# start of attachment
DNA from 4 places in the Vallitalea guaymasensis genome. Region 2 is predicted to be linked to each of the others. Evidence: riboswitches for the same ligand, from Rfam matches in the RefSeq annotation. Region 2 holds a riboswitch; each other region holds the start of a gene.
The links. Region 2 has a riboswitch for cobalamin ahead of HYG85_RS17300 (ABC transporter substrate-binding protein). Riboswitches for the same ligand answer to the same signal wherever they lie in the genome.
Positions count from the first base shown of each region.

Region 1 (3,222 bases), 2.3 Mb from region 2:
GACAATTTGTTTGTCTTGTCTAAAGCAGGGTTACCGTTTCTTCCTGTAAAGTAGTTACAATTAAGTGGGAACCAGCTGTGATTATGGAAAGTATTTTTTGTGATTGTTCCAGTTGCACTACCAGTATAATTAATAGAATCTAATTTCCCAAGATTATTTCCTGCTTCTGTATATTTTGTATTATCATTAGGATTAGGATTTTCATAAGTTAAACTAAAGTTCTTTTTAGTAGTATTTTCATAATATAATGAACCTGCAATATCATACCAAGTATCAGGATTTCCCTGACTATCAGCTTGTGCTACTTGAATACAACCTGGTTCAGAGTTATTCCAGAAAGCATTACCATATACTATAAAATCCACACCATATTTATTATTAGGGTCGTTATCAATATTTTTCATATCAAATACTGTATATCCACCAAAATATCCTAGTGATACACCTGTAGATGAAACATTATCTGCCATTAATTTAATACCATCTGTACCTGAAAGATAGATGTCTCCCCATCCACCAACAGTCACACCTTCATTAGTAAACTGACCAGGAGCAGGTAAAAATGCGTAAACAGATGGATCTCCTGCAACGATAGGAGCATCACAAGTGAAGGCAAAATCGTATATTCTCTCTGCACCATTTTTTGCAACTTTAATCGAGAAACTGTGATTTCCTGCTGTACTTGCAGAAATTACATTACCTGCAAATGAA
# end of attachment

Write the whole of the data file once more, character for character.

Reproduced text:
DNA from 4 places in the Vallitalea guaymasensis genome. Region 2 is predicted to be linked to each of the others. Evidence: riboswitches for the same ligand, from Rfam matches in the RefSeq annotation. Region 2 holds a riboswitch; each other region holds the start of a gene.
The links. Region 2 has a riboswitch for cobalamin ahead of HYG85_RS17300 (ABC transporter substrate-binding protein). Riboswitches for the same ligand answer to the same signal wherever they lie in the genome.
Positions count from the first base shown of each region.

Region 1 (3,222 bases), 2.3 Mb from region 2:
GACAATTTGTTTGTCTTGTCTAAAGCAGGGTTACCGTTTCTTCCTGTAAAGTAGTTACAATTAAGTGGGAACCAGCTGTGATTATGGAAAGTATTTTTTGTGATTGTTCCAGTTGCACTACCAGTATAATTAATAGAATCTAATTTCCCAAGATTATTTCCTGCTTCTGTATATTTTGTATTATCATTAGGATTAGGATTTTCATAAGTTAAACTAAAGTTCTTTTTAGTAGTATTTTCATAATATAATGAACCTGCAATATCATACCAAGTATCAGGATTTCCCTGACTATCAGCTTGTGCTACTTGAATACAACCTGGTTCAGAGTTATTCCAGAAAGCATTACCATATACTATAAAATCCACACCATATTTATTATTAGGGTCGTTATCAATATTTTTCATATCAAATACTGTATATCCACCAAAATATCCTAGTGATACACCTGTAGATGAAACATTATCTGCCATTAATTTAATACCATCTGTACCTGAAAGATAGATGTCTCCCCATCCACCAACAGTCACACCTTCATTAGTAAACTGACCAGGAGCAGGTAAAAATGCGTAAACAGATGGATCTCCTGCAACGATAGGAGCATCACAAGTGAAGGCAAAATCGTATATTCTCTCTGCACCATTTTTTGCAACTTTAATCGAGAAACTGTGATTTCCTGCTGTACTTGCAGAAATTACATTACCTGCAAATGAA